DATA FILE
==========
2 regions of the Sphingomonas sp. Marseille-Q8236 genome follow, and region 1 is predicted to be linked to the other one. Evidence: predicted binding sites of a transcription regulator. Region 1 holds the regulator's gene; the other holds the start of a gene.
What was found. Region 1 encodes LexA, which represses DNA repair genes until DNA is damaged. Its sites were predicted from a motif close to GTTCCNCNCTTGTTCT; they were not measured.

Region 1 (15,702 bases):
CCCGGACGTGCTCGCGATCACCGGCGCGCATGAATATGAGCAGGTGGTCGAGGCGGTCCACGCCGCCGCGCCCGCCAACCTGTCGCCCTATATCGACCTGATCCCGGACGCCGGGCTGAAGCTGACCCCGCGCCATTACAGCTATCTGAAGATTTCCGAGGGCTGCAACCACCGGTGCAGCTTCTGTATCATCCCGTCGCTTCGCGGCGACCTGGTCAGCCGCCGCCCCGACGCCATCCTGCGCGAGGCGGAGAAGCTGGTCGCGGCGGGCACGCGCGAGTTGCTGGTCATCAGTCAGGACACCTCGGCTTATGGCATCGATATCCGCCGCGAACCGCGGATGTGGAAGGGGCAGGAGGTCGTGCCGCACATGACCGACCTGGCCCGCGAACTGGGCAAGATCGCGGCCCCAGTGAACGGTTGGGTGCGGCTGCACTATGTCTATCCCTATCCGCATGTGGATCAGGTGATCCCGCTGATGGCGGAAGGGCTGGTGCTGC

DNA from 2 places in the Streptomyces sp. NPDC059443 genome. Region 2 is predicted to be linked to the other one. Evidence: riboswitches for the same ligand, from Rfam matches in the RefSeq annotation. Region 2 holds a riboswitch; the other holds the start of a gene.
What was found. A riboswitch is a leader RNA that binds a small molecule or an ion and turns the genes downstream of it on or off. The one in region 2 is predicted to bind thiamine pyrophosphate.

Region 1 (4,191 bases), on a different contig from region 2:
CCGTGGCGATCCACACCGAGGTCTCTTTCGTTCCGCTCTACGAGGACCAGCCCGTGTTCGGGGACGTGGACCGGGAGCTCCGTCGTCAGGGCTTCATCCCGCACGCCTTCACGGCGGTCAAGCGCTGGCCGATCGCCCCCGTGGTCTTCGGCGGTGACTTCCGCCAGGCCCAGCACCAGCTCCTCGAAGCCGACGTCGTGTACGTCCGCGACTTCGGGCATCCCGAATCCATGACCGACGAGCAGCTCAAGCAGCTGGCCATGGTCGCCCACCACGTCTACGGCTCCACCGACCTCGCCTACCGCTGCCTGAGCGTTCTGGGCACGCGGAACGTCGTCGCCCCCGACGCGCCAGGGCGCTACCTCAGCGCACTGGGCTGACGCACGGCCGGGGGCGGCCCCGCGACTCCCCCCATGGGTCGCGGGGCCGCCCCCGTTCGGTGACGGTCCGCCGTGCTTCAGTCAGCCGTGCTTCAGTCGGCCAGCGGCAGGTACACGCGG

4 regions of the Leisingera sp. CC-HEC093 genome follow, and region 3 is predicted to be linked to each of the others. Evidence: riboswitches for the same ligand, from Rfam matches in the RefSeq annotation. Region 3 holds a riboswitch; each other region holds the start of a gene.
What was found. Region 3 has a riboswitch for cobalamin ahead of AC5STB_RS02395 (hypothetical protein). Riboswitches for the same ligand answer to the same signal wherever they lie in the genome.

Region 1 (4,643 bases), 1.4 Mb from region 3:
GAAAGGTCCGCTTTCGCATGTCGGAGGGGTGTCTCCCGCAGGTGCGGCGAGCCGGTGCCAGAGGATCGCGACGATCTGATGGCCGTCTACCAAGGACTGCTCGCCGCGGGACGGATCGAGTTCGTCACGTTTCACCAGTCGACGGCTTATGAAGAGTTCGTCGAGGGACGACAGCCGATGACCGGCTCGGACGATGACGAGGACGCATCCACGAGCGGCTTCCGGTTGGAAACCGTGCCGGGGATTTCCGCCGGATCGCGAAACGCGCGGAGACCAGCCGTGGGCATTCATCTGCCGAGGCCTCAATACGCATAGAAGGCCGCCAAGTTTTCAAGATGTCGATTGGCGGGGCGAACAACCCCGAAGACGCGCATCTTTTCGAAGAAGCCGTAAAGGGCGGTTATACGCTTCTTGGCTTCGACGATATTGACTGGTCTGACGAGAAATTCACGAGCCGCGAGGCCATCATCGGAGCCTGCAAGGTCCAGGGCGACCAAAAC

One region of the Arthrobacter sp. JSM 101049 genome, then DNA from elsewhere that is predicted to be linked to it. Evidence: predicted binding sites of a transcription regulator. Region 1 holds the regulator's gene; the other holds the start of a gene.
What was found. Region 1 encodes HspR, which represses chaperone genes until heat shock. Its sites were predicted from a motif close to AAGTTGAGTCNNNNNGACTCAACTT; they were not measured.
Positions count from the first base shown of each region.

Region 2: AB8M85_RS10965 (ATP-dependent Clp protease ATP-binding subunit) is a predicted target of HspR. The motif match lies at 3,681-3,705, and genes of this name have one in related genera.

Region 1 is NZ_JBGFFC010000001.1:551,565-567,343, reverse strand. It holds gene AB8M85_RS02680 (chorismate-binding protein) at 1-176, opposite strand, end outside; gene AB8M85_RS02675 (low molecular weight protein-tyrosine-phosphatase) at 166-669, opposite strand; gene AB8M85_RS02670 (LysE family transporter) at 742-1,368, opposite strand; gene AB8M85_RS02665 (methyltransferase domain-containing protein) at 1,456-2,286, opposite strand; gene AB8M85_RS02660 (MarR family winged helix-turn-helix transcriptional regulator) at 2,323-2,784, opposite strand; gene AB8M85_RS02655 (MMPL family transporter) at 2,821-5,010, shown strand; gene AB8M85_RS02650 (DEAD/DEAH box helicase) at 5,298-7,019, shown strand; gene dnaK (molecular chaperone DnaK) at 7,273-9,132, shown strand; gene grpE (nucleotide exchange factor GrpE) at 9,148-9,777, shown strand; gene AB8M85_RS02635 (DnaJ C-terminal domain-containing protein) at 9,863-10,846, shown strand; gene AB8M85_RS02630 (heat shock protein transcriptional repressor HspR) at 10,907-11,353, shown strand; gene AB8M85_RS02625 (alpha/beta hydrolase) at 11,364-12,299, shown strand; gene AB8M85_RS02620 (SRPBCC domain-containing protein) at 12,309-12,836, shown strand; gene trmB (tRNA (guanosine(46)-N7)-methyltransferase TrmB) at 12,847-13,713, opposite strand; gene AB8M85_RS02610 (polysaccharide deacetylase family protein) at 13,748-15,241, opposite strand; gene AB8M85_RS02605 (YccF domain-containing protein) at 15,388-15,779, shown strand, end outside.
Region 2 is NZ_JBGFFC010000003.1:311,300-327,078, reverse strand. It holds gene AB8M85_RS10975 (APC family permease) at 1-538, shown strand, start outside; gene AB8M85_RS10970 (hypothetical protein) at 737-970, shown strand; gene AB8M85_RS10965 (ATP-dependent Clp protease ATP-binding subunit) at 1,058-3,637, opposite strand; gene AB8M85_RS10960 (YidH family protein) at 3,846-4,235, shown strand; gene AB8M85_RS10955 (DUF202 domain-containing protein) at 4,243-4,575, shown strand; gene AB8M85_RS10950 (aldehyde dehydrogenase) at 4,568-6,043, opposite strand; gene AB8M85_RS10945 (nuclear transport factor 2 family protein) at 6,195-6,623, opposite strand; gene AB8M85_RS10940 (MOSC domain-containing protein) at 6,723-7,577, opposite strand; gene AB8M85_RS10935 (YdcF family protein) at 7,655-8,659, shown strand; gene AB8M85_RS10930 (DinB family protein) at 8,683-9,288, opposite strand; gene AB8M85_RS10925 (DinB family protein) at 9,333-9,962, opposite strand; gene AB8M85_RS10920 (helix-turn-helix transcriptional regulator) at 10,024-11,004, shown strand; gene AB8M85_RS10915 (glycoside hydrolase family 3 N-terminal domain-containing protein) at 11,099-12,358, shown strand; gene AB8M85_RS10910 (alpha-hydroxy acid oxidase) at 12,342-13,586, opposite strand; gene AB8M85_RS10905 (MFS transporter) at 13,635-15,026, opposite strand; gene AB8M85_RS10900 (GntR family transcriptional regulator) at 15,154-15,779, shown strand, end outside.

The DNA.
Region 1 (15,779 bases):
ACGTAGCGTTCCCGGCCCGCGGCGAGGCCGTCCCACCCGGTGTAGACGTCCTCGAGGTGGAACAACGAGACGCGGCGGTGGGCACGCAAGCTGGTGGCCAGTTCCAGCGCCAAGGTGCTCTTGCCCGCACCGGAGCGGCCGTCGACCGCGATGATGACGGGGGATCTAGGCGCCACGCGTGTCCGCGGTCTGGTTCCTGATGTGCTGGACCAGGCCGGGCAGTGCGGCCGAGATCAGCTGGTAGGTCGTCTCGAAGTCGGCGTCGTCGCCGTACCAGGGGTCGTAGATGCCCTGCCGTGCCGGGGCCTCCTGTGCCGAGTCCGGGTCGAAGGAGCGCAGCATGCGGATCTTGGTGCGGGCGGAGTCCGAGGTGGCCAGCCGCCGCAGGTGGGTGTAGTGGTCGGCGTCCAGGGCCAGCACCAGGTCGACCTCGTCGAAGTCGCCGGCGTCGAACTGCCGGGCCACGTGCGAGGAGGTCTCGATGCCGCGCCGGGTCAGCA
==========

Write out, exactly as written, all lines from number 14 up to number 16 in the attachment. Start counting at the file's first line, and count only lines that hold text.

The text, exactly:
What was found. Region 1 encodes HspR, which represses chaperone genes until heat shock. Its sites were predicted from a motif close to AAGTTGAGTCNNNNNGACTCAACTT; they were not measured.
Positions count from the first base shown of each region.

Region 2: AB8M85_RS10965 (ATP-dependent Clp protease ATP-binding subunit) is a predicted target of HspR. The motif match lies at 3,681-3,705, and genes of this name have one in related genera.